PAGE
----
Dismissing as "ridiculous" India's fears that Nepal was moving closer to China, Prime Minister Prachanda has, however, said there was a "crisis of confidence" between him and the Indian establishment.
Prachanda, the Maoist leader who resigned as Prime Minister last week after Nepal's President Ram Baran Yadav annulled his dismissal of the Army chief Gen Rukmangad Katawal, said that India had backed the "extra-constitutional" action of the President.
"We are fighting for civilian supremacy (over the army) but directly or indirectly the new position of New Delhi is not consistent with civilian supremacy.
"To support the steps of the President which are extra-constitutional and to support the army chief is not consistent with civilian supremacy," the caretaker Prime Minister told NDTV in an interview in Kathmandu.
Asked if there was a lack of trust between India and Maoists, he replied, "May be. But we need to have more interaction and debate on the issue (with India). We shall have to review the process of understanding and I hope ultimately we will come to a new agreement and we will go ahead with the peace process."
To a question if there was a trust deficit between India and Nepal, Prachanda said, "Yes, there is a crisis of confidence....I hope ultimately we will be able to have a new understanding and level of confidence."
He warned that if the "peace process is derailed it will not not be helpful to any country, Nepal or India".
Prachanda blamed "bureaucratic and security officials" in India for the trust deficit and said that because India's political leaders were busy in the election campaign these officials were handling Nepal. "This is really unfortunate for me," he added.
Answering a spate of questions on Nepal's growing ties with China, the caretaker Prime Minister said that his country wanted good-neighbourly relations with both India and China. "There is no no dispute or controversy on this issue."Explaining visits of several Chinese delegations to Nepal in recent months, Prachanda said that the Chinese leadership was very much concerned about "a serious incident" in Tibet last year and any relationship between Nepal and that incident. He did not not elaborate.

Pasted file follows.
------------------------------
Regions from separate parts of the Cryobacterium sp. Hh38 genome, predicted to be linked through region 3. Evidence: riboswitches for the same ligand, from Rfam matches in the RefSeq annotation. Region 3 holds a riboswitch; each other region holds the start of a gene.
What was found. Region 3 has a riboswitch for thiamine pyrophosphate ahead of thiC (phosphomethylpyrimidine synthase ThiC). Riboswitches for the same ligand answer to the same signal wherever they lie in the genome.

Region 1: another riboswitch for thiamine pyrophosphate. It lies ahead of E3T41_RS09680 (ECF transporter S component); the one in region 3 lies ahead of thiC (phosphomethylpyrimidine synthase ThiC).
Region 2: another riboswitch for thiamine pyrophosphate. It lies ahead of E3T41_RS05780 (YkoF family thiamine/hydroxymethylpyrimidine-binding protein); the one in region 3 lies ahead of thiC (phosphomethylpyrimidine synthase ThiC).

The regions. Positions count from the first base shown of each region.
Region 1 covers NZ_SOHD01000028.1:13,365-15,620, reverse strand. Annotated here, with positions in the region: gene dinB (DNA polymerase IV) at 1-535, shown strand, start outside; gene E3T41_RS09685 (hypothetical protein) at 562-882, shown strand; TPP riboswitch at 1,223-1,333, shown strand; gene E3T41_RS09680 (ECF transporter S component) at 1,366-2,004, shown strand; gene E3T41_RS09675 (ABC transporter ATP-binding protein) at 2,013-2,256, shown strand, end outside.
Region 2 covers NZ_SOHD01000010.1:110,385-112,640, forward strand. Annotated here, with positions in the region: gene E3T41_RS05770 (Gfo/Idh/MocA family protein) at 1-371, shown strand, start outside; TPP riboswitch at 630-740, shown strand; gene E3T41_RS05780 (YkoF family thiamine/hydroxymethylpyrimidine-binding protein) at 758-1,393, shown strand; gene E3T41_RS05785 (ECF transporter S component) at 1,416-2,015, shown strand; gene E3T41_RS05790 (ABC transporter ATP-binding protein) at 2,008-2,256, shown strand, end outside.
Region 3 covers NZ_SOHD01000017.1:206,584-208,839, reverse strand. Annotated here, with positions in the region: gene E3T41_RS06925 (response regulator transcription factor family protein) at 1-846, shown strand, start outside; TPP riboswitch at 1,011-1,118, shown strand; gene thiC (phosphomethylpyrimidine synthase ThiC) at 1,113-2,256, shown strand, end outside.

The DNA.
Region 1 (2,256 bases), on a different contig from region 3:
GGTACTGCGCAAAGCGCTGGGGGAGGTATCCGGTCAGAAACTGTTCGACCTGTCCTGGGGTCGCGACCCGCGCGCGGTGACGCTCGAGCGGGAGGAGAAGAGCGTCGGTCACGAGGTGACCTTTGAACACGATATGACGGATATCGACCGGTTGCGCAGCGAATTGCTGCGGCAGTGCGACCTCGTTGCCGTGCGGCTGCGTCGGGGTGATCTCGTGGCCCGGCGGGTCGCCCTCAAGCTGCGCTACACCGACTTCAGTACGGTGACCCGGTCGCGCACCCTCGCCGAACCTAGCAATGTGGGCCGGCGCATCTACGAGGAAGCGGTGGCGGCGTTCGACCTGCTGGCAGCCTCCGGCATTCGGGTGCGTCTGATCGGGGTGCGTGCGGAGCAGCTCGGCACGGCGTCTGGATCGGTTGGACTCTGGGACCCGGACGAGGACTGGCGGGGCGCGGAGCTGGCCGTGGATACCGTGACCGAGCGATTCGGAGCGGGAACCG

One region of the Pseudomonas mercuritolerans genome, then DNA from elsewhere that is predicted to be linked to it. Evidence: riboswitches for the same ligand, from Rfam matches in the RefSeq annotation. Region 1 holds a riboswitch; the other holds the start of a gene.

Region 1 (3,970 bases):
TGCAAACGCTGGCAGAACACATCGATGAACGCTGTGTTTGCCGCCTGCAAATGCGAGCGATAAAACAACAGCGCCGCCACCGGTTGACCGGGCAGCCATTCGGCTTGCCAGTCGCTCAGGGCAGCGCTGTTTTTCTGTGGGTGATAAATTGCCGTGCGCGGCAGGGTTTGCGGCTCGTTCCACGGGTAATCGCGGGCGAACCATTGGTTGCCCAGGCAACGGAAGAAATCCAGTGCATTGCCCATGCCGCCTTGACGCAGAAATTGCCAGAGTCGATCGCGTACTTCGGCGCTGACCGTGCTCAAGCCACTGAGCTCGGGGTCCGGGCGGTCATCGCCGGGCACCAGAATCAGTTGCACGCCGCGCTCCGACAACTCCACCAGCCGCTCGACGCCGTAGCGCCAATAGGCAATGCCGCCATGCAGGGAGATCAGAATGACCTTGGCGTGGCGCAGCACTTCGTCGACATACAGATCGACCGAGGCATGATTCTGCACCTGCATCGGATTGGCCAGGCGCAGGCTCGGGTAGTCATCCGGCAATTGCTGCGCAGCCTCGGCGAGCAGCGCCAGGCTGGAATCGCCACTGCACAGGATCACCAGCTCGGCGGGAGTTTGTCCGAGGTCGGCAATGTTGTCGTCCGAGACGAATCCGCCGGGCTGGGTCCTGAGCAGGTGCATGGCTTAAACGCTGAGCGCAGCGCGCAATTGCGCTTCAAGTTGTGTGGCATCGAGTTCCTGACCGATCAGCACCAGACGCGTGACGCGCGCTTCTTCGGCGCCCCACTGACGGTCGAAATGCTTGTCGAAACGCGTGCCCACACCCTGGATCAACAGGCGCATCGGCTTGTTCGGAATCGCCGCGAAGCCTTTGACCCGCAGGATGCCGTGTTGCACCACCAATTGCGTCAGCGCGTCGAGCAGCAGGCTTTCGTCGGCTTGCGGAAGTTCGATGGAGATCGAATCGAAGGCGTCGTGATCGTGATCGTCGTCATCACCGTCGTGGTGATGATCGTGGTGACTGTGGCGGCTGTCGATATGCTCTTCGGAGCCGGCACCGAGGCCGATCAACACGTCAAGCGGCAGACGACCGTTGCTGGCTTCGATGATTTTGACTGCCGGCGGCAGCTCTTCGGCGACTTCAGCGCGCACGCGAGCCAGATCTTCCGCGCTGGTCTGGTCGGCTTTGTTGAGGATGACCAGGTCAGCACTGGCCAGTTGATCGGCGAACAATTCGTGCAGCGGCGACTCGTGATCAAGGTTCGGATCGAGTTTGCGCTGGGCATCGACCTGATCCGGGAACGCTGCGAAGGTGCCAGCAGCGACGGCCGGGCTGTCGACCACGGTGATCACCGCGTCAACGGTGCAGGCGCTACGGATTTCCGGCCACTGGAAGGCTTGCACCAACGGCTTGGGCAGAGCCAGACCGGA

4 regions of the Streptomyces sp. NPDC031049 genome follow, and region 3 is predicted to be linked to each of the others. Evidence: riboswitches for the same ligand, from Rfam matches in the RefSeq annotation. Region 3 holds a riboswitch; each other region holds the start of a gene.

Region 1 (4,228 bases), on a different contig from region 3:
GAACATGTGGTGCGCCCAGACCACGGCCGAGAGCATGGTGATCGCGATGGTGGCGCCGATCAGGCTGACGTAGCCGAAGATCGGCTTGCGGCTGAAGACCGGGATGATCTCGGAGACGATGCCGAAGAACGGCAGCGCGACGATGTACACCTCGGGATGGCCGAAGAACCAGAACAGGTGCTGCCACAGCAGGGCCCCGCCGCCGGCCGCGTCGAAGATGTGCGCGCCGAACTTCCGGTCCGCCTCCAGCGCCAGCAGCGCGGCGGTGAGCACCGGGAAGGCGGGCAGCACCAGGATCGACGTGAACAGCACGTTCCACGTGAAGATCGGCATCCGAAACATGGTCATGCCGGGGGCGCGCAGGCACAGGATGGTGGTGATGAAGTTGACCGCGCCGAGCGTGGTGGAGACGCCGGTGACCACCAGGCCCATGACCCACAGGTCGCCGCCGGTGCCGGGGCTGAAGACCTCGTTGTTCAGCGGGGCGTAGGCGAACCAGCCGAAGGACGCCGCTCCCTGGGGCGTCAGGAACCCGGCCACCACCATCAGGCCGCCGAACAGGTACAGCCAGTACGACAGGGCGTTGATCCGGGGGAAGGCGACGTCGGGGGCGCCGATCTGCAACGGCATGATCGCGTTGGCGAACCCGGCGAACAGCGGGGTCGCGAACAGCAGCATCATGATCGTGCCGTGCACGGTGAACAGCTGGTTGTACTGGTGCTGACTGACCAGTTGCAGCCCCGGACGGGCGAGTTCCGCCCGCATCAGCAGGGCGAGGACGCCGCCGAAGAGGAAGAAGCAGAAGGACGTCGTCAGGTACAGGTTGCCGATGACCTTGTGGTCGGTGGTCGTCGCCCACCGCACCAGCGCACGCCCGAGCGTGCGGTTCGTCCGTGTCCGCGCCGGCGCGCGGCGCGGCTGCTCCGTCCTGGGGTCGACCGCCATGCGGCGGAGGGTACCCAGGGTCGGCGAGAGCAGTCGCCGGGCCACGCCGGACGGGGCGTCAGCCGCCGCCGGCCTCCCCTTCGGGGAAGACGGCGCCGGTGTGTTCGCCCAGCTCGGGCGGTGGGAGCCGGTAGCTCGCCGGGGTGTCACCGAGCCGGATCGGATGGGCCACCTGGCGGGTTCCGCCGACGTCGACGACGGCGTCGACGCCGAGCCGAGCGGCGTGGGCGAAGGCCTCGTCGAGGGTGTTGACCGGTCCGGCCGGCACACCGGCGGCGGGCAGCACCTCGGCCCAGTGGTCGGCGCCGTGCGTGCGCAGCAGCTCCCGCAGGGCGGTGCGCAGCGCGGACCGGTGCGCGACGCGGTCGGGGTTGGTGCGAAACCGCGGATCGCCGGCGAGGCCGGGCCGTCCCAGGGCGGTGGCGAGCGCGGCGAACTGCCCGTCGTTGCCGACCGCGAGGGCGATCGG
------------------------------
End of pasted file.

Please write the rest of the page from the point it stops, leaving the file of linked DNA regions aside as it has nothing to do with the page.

"Therefore, naturally they (the Chinese) were more active about the changing political scenario in Nepal. Time and again their delegations came. Unfortunately the Indian side thought that we had invited them," he said.
About India's perception that he was getting closer to China, Prachanda said such suspicions are totally baseless. "I think it is very ridiculous."
He went on to say he had never asked any Chinese delegation to visit Nepal.
Asked if he had intended to sign a treaty of peace and friendship with China during a visit there earlier this month, which was postponed because of the current crisis, Prachanda said that it would not not have been signed during that visit.
"I told them (China) that this treaty should be discussed with different political parties. Only then can we sign this....It has to be studied from different angles and a national consensus would have to be there."
Is signing of the treaty not on his immediate agenda, Prachanda was asked.